Others are can be located when offered for sale by antique tool and used book dealers or on online auction sites.
Copies regularly turn up at old tool swap meets and in estates of tool collectors.
I found no reference or illustrations there about their use on back saws.
Given that the brass back is marked simply Disston and that this logo predates the use of the Disston and Son logo introduced in about 1865, I believe we can safely date this saw as being from the Civil War era of 1860 - 1865.
works where the copyright has expired, often because its first publication occurred prior to January 1, 1923. This image might not be in the public domain outside of the United States; this especially applies in the countries and areas that do not apply the rule of the shorter term for US works, such as Canada, Mainland China (not Hong Kong or Macao), Germany, Mexico, and Switzerland.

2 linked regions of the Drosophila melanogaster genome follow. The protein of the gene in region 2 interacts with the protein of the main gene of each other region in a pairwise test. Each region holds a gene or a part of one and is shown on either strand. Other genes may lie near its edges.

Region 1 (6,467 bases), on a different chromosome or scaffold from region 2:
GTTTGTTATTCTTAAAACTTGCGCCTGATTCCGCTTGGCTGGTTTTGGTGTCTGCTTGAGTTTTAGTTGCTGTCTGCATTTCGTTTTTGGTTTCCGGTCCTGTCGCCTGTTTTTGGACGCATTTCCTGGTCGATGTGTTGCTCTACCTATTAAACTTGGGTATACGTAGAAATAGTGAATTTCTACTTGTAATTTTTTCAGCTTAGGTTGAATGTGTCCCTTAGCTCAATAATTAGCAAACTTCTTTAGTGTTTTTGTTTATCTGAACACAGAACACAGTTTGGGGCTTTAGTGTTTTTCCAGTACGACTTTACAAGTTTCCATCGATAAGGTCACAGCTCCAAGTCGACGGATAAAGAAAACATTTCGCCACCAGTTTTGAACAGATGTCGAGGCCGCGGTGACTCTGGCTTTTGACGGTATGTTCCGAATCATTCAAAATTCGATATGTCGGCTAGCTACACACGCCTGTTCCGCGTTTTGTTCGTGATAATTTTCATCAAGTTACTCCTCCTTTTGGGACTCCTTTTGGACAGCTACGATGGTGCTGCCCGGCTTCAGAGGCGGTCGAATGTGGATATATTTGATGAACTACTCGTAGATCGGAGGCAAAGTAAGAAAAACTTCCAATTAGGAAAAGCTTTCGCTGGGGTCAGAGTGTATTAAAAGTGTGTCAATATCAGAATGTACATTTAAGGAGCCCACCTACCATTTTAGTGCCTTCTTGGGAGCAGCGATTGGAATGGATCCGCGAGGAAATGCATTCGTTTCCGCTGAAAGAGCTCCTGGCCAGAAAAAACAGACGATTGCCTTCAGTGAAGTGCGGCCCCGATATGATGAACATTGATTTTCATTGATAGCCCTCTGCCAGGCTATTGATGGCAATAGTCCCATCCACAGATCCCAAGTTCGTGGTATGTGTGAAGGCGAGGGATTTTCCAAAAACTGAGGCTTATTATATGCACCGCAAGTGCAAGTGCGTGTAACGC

An early and rare example of a finely made backsaw!!
Although the brass back is marked Orton Jewett & Busby, I do not think they were the maker, just the seller or distributer.
They had their line of tools made for them by the big makers like Disston & Stanley. Simmons did not make tools or saws they marketed them, and were masters at it.
They had their line of tools made for them by the big makers like Disston, Atkins, Stanley or others.